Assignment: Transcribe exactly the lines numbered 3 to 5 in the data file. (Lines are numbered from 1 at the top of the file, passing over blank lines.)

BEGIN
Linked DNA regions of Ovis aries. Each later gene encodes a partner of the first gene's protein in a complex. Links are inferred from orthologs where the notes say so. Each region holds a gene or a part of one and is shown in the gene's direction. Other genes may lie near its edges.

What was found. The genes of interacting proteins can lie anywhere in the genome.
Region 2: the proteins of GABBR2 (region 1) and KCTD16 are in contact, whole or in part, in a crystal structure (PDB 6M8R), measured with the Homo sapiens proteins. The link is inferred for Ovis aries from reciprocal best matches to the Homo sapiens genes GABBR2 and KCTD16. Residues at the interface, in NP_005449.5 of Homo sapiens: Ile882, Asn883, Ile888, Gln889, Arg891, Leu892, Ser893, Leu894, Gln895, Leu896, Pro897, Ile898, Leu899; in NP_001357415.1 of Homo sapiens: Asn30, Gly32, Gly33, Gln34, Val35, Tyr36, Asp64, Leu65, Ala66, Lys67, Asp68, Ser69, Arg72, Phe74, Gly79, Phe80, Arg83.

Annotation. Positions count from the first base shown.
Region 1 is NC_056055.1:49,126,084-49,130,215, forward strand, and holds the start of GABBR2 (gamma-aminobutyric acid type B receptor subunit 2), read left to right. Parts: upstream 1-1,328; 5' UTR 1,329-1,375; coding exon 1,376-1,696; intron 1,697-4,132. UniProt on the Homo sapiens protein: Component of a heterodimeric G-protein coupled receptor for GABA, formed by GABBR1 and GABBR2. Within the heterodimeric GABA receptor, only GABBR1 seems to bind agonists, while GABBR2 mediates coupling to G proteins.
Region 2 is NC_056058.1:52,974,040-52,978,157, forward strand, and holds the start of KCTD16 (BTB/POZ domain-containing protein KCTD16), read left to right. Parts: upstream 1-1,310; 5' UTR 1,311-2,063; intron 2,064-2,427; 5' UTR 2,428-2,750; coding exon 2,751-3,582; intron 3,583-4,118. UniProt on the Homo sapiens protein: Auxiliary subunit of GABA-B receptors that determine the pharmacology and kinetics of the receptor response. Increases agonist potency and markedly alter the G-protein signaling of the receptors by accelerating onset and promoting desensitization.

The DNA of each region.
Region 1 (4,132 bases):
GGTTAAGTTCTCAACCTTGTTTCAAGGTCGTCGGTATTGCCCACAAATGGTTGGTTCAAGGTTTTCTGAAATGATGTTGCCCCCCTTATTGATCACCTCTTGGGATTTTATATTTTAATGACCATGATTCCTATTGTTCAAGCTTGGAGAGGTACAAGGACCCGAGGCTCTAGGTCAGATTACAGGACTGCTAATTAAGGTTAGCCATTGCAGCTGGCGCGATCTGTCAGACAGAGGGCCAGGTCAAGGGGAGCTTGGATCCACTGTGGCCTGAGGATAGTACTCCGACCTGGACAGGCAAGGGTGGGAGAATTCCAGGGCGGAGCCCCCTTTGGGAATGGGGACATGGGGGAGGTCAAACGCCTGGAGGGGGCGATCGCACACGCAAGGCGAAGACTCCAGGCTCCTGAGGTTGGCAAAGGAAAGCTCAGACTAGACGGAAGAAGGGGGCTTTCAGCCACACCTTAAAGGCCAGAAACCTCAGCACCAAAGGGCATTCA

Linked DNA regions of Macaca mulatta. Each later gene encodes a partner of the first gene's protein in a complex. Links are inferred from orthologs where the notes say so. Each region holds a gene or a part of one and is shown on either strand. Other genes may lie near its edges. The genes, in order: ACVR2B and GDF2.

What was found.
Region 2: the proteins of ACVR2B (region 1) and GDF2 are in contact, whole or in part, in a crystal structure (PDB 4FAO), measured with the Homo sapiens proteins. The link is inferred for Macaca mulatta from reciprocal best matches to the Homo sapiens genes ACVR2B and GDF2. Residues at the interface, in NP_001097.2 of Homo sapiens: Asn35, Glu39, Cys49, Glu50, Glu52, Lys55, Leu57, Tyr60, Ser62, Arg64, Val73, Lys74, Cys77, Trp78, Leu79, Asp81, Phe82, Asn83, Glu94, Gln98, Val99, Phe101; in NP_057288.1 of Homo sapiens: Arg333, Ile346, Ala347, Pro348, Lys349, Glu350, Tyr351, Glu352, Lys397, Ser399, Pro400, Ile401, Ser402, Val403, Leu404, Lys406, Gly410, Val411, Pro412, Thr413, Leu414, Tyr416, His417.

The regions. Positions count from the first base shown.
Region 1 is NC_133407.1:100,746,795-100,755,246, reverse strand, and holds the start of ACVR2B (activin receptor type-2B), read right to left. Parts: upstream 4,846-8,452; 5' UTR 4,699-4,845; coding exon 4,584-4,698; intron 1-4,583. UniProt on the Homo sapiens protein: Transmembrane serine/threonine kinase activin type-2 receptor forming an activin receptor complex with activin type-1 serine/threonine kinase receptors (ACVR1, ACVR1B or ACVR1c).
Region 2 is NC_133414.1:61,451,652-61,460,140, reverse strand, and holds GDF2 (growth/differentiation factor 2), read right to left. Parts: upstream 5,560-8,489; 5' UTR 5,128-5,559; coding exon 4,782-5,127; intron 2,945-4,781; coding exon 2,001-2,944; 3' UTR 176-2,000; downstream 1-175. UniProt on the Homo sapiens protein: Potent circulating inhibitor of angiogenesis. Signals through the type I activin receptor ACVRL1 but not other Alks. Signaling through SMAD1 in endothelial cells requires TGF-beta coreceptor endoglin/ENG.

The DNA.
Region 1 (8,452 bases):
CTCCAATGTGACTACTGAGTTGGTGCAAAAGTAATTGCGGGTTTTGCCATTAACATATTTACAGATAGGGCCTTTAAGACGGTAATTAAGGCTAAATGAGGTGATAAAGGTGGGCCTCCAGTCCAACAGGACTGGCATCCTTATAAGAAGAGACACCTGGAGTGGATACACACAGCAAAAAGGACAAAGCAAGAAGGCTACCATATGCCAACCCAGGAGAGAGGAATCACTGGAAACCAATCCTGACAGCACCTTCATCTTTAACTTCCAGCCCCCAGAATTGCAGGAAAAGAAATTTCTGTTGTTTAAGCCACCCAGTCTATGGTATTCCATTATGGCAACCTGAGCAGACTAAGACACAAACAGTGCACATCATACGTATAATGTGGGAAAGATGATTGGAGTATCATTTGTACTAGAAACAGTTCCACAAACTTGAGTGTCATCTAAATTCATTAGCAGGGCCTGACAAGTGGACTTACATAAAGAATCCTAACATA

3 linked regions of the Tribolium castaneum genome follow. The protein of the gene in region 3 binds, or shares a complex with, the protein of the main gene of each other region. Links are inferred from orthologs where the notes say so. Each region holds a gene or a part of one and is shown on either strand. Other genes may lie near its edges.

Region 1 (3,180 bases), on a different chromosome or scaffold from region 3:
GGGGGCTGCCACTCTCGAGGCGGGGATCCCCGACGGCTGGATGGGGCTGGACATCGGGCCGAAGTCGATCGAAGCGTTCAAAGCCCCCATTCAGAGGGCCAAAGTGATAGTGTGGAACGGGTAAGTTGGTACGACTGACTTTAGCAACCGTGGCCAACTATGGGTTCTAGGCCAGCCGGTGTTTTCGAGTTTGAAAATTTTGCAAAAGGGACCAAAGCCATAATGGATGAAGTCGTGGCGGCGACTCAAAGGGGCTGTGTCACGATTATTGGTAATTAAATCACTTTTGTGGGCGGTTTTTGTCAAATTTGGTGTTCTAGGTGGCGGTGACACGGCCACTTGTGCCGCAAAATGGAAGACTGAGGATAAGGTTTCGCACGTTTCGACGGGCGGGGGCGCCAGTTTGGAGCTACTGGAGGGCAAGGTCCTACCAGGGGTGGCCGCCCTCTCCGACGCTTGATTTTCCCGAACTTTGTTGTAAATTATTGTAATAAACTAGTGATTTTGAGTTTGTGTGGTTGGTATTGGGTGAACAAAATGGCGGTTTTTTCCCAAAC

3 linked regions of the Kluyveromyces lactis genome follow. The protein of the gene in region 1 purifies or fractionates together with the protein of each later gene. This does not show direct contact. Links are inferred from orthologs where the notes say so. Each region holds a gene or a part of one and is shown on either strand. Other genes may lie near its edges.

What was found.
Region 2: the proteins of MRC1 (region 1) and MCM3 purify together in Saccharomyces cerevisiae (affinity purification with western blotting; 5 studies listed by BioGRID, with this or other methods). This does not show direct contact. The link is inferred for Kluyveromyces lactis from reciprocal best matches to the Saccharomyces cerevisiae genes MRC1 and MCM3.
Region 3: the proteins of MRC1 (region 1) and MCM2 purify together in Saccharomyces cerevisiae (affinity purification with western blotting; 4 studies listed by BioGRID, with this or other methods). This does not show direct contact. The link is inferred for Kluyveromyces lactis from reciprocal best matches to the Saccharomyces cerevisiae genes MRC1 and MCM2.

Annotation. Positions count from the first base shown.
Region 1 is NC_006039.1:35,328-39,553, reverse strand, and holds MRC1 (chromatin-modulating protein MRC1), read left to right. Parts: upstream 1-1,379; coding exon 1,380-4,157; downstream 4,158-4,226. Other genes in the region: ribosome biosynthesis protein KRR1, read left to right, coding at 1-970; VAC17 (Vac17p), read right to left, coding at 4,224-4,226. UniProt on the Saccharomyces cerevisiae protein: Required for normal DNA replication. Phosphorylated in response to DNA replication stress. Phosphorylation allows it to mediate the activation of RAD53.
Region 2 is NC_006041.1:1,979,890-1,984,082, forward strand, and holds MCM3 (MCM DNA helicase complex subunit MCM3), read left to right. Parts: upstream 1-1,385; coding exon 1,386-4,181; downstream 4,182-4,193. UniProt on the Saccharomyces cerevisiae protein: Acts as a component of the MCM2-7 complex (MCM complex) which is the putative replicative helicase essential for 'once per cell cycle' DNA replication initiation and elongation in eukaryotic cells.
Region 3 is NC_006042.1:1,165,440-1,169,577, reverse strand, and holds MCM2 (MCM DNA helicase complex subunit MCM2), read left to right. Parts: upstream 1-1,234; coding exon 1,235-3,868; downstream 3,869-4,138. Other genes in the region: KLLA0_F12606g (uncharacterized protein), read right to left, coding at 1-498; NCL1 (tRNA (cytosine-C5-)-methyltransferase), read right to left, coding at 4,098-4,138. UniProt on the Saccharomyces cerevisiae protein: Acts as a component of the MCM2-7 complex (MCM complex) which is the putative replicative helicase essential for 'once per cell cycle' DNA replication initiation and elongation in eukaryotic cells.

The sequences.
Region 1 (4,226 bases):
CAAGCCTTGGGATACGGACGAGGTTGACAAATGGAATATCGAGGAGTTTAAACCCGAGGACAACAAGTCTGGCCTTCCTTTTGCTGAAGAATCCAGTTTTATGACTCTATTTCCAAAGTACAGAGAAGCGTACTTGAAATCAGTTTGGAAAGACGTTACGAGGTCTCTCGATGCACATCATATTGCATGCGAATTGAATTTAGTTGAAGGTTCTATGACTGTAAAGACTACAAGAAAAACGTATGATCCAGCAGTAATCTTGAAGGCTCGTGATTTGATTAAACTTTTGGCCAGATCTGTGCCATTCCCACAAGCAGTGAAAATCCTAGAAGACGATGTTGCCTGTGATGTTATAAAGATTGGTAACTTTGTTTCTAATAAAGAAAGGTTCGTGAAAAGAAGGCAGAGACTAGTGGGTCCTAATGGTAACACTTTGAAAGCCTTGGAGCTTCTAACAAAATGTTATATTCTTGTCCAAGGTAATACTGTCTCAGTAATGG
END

Region 2: the proteins of GABBR2 (region 1) and KCTD16 are in contact, whole or in part, in a crystal structure (PDB 6M8R), measured with the Homo sapiens proteins. The link is inferred for Ovis aries from reciprocal best matches to the Homo sapiens genes GABBR2 and KCTD16. Residues at the interface, in NP_005449.5 of Homo sapiens: Ile882, Asn883, Ile888, Gln889, Arg891, Leu892, Ser893, Leu894, Gln895, Leu896, Pro897, Ile898, Leu899; in NP_001357415.1 of Homo sapiens: Asn30, Gly32, Gly33, Gln34, Val35, Tyr36, Asp64, Leu65, Ala66, Lys67, Asp68, Ser69, Arg72, Phe74, Gly79, Phe80, Arg83.

Annotation. Positions count from the first base shown.
Region 1 is NC_056055.1:49,126,084-49,130,215, forward strand, and holds the start of GABBR2 (gamma-aminobutyric acid type B receptor subunit 2), read left to right. Parts: upstream 1-1,328; 5' UTR 1,329-1,375; coding exon 1,376-1,696; intron 1,697-4,132. UniProt on the Homo sapiens protein: Component of a heterodimeric G-protein coupled receptor for GABA, formed by GABBR1 and GABBR2. Within the heterodimeric GABA receptor, only GABBR1 seems to bind agonists, while GABBR2 mediates coupling to G proteins.